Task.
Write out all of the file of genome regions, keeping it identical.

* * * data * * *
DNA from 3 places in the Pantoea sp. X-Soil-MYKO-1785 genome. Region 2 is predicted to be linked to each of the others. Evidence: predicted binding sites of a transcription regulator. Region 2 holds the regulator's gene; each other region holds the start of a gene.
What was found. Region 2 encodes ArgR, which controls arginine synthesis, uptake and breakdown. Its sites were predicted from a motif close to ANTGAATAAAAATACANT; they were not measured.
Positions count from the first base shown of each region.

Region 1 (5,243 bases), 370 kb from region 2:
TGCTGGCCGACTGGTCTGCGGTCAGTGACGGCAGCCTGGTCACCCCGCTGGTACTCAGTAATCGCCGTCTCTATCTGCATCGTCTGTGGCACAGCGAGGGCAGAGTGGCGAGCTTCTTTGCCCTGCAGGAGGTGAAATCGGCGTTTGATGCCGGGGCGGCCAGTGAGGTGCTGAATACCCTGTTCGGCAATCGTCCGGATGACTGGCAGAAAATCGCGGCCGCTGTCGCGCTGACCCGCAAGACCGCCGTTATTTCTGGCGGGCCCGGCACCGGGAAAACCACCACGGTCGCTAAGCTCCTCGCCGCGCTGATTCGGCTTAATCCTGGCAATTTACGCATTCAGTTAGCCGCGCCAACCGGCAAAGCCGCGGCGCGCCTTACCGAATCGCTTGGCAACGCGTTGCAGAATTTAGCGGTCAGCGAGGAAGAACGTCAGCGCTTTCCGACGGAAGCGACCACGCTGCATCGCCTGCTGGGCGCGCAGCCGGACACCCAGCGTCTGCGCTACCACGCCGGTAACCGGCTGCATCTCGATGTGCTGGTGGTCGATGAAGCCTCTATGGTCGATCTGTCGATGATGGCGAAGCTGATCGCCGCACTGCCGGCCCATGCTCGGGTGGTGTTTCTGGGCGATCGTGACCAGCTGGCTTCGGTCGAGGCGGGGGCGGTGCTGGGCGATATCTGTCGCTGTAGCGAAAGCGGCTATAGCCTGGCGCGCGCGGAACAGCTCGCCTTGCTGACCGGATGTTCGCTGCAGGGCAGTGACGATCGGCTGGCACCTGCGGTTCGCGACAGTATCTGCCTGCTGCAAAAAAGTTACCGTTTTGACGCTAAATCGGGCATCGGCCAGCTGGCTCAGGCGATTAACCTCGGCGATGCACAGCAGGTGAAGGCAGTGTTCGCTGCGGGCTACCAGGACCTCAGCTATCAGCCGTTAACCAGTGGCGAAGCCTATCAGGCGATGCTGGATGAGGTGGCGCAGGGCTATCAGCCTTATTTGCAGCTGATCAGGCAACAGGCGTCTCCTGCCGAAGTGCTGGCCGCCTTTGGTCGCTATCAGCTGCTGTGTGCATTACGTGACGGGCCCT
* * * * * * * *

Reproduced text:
DNA from 3 places in the Pantoea sp. X-Soil-MYKO-1785 genome. Region 2 is predicted to be linked to each of the others. Evidence: predicted binding sites of a transcription regulator. Region 2 holds the regulator's gene; each other region holds the start of a gene.
What was found. Region 2 encodes ArgR, which controls arginine synthesis, uptake and breakdown. Its sites were predicted from a motif close to ANTGAATAAAAATACANT; they were not measured.
Positions count from the first base shown of each region.

Region 1 (5,243 bases), 370 kb from region 2:
TGCTGGCCGACTGGTCTGCGGTCAGTGACGGCAGCCTGGTCACCCCGCTGGTACTCAGTAATCGCCGTCTCTATCTGCATCGTCTGTGGCACAGCGAGGGCAGAGTGGCGAGCTTCTTTGCCCTGCAGGAGGTGAAATCGGCGTTTGATGCCGGGGCGGCCAGTGAGGTGCTGAATACCCTGTTCGGCAATCGTCCGGATGACTGGCAGAAAATCGCGGCCGCTGTCGCGCTGACCCGCAAGACCGCCGTTATTTCTGGCGGGCCCGGCACCGGGAAAACCACCACGGTCGCTAAGCTCCTCGCCGCGCTGATTCGGCTTAATCCTGGCAATTTACGCATTCAGTTAGCCGCGCCAACCGGCAAAGCCGCGGCGCGCCTTACCGAATCGCTTGGCAACGCGTTGCAGAATTTAGCGGTCAGCGAGGAAGAACGTCAGCGCTTTCCGACGGAAGCGACCACGCTGCATCGCCTGCTGGGCGCGCAGCCGGACACCCAGCGTCTGCGCTACCACGCCGGTAACCGGCTGCATCTCGATGTGCTGGTGGTCGATGAAGCCTCTATGGTCGATCTGTCGATGATGGCGAAGCTGATCGCCGCACTGCCGGCCCATGCTCGGGTGGTGTTTCTGGGCGATCGTGACCAGCTGGCTTCGGTCGAGGCGGGGGCGGTGCTGGGCGATATCTGTCGCTGTAGCGAAAGCGGCTATAGCCTGGCGCGCGCGGAACAGCTCGCCTTGCTGACCGGATGTTCGCTGCAGGGCAGTGACGATCGGCTGGCACCTGCGGTTCGCGACAGTATCTGCCTGCTGCAAAAAAGTTACCGTTTTGACGCTAAATCGGGCATCGGCCAGCTGGCTCAGGCGATTAACCTCGGCGATGCACAGCAGGTGAAGGCAGTGTTCGCTGCGGGCTACCAGGACCTCAGCTATCAGCCGTTAACCAGTGGCGAAGCCTATCAGGCGATGCTGGATGAGGTGGCGCAGGGCTATCAGCCTTATTTGCAGCTGATCAGGCAACAGGCGTCTCCTGCCGAAGTGCTGGCCGCCTTTGGTCGCTATCAGCTGCTGTGTGCATTACGTGACGGGCCCT